Cobb County Qualified Domestic Relations Order (QDRO) Lawyer

Property division is one of the most common sources of conflict in any divorce. It is the court’s responsibility to equitably divide marital property between each spouse at the end of their marriage. This process can be especially complex when retirement plans are involved. Thankfully, a dedicated asset division attorney can help you plan for avoid issues in the future.

To divide retirement plans in a way that does not result in unnecessary tax consequences, you might need a Qualified Domestic Relations Order. You can learn more about these orders during a consultation with a Cobb County Qualified Domestic Relations Order (QDRO) lawyer.

Understanding Qualified Domestic Relations Orders

Many assets can easily be divided without the need for a Qualified Domestic Relations Order. A QDRO often comes into play when pensions or retirement accounts are involved. If each spouse has a comparable pension, however, the simplest option might be to simply remove the other party as a beneficiary as opposed to drafting a QDRO.

In cases where the only equitable option is to divide the funds in a pension or retirement fund, liquidating the funds could have severe tax implications, potentially resulting in a significant financial losses for both parties. A QDRO works around this problem.

While the fund remains in the name of the original party, the order names the spouse as an “alternative payee.” This does not trigger any tax consequences or penalties, but it does provide the other spouse with rights to receive a set portion in the future. A QDRO must be specific in identifying the retirement plan and setting out exactly how much the alternate payee is entitled to.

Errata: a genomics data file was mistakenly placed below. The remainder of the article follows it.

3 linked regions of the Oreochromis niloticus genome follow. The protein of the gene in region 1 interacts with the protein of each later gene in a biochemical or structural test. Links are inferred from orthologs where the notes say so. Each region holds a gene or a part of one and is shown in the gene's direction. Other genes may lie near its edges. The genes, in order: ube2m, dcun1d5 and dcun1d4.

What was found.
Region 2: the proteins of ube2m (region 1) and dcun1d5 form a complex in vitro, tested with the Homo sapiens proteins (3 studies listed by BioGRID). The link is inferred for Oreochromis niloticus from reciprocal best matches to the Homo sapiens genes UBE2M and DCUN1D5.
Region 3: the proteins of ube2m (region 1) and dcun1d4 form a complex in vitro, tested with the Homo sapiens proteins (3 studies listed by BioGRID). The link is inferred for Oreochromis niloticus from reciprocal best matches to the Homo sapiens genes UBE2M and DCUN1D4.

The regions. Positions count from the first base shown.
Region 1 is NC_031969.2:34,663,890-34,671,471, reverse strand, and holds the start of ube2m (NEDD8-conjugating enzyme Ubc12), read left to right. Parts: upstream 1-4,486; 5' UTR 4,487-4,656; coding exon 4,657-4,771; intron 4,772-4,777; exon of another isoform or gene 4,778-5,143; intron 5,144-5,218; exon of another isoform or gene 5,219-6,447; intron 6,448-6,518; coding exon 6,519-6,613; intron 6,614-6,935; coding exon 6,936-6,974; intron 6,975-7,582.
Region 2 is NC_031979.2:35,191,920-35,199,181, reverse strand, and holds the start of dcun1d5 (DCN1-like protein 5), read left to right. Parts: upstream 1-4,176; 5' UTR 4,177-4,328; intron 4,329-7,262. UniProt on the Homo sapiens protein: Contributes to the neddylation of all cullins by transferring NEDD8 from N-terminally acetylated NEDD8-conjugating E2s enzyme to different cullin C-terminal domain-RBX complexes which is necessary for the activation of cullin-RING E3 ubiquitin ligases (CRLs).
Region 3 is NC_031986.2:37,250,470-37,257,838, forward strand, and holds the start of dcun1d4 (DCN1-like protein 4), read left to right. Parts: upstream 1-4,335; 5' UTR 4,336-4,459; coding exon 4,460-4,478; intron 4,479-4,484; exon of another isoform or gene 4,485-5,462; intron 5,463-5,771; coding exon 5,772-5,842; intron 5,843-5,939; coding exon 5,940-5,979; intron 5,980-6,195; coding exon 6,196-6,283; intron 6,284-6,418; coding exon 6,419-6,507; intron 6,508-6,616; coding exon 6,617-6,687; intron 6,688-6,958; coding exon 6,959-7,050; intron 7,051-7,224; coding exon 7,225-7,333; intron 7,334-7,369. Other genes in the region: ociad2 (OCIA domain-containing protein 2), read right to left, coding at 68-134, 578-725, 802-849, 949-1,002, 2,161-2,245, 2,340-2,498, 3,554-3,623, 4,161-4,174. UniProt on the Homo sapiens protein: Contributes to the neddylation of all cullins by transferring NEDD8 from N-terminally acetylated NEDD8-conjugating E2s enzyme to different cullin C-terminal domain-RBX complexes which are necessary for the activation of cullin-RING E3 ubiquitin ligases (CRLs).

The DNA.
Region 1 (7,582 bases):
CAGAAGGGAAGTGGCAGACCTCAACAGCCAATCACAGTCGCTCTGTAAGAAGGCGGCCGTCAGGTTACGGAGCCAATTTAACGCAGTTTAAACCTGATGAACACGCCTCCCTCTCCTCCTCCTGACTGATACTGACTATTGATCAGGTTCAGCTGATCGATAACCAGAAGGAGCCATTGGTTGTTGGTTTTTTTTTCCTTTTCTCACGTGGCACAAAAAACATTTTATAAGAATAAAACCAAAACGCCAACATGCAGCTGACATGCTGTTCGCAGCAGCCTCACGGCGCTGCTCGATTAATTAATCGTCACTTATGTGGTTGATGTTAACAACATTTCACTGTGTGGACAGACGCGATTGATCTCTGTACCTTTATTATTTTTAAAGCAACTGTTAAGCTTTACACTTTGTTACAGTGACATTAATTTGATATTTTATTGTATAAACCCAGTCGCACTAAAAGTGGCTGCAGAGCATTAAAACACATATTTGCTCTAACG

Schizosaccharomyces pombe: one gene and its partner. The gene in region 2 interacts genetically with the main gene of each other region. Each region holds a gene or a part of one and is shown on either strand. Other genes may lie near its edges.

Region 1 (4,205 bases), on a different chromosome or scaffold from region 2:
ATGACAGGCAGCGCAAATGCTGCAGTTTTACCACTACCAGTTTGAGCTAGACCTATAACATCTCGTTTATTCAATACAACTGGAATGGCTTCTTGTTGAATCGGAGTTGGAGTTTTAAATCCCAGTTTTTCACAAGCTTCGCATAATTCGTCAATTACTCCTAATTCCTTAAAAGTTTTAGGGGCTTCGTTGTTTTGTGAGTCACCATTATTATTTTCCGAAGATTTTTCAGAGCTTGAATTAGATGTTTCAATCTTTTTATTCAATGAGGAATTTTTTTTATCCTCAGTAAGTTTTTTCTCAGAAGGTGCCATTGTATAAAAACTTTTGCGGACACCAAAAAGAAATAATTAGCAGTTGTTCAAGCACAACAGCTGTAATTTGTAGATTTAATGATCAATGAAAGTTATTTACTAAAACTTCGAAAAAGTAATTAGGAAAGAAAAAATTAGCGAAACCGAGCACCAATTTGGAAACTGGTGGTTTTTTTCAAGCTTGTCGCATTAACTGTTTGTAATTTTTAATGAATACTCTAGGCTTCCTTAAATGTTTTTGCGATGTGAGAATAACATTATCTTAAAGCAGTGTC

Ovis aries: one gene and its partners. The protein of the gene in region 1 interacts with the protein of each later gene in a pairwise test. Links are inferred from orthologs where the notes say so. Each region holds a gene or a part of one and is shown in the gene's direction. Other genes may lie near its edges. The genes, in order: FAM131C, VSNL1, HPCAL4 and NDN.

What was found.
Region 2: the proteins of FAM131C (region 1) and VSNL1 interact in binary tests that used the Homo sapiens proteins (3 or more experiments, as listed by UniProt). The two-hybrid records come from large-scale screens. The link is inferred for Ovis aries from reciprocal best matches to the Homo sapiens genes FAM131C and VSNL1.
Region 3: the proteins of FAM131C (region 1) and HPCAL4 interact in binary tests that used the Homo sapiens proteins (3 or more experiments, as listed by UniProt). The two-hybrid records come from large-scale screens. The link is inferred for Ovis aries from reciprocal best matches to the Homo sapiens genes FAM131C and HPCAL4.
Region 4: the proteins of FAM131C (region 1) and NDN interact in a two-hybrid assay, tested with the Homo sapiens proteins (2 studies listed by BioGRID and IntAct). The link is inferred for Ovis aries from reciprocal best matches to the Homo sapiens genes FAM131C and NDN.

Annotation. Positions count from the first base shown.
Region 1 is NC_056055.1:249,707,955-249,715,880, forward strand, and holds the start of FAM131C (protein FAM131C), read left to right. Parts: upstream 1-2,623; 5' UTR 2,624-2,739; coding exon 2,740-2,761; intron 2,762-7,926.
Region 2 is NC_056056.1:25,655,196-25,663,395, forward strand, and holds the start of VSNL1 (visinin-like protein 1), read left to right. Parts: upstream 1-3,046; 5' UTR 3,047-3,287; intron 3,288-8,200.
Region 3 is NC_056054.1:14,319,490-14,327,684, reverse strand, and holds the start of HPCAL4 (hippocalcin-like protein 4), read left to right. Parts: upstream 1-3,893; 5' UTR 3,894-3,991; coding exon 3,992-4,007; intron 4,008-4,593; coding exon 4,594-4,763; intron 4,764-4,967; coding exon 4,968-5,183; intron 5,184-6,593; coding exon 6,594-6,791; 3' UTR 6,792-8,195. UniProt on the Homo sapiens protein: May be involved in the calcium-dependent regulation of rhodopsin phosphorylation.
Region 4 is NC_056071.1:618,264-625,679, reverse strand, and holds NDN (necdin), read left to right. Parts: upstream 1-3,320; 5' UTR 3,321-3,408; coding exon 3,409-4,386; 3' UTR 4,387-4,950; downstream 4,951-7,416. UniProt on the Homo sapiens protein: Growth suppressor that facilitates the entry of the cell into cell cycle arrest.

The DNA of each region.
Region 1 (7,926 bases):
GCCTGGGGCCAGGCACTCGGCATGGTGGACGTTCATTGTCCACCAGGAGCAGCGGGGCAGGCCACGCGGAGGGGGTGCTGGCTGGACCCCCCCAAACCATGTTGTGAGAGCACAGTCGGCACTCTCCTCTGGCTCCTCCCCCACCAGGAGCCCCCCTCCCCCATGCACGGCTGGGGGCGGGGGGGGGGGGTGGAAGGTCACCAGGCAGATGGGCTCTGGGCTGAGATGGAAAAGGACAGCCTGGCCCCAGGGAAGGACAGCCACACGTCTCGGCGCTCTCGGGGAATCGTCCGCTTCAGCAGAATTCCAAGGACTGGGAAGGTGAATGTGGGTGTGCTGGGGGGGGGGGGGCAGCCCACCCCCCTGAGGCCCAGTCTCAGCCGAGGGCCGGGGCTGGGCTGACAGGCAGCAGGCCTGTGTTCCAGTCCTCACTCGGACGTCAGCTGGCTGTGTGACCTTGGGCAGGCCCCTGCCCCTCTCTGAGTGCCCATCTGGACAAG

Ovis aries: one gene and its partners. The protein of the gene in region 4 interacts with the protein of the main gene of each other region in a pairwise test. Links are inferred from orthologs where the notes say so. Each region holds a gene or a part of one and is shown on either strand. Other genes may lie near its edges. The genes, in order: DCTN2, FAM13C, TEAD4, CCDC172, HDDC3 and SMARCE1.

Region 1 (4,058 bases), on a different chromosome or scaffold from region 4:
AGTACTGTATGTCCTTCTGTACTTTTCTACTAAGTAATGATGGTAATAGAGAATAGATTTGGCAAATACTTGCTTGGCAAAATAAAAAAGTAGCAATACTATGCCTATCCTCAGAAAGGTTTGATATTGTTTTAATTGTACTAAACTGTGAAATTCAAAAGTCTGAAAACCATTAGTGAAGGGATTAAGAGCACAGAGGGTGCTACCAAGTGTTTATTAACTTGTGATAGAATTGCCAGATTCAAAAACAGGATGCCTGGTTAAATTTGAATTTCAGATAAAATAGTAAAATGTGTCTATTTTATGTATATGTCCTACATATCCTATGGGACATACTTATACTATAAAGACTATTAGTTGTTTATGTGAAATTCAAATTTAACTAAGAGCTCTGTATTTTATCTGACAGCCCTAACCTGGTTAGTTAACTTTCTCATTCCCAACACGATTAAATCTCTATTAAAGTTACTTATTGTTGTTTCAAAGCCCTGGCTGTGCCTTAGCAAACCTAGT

Limitations on QDROs in Cobb County

There are certain limitations to be aware of when it comes to pursuing a QDRO. For example, a QDRO cannot provide a benefit that is not already provided by the retirement or pension plan in question. Specifically, a QDRO cannot entitle a spouse to an amount of money that exceeds the total value of the retirement account or pension.

A QDRO also cannot be used to increase the total benefits a party receives in their retirement or pension account. The amount of benefits is set by the terms of that person’s employer or state law. A QDRO cannot alter those terms to increase the total amount paid out to the beneficiaries.

One QDRO also cannot alter the benefits promised to the beneficiary of another Qualified Domestic Relations Order. If another order sets a previous spouse as an alternate payee, that person’s share of the retirement plan cannot be carved up and distributed under a subsequent QDRO.

Understanding these limitations is important, as a QDRO that violates these basic principles could be voided, resulting in costly tax consequences for all parties involved. The safest way to ensure these orders meet the requirements under the law is by working with a Cobb County QDRO lawyer.

Talk to a Cobb County Qualified Domestic Relations Order Attorney Today

A QDRO is a complex legal document that can be difficult to secure without the help of legal counsel. Attempting this process alone could also make things even more challenging in the future.

Protect your future by working with a Cobb County Qualified Domestic Relations Order (QDRO) lawyer at our firm. Call today to get started on yours.

Recent Blog Posts
What Is Parental Alienation?
When parents live apart, sometimes one person holds a grudge or becomes bitter about the relationship. Unfortunately, when parents...
Is Georgia a Community Property State?
People considering divorce often worry about how dissolving the marriage will impact them financially. The specifics depend on how...
How Long Does Divorce Take in Georgia?
When you are ready to end your marriage, you might want your divorce to be final as quickly as...
View All Posts

Atlanta Divorce Law Group

Sara Khaki
Our Locations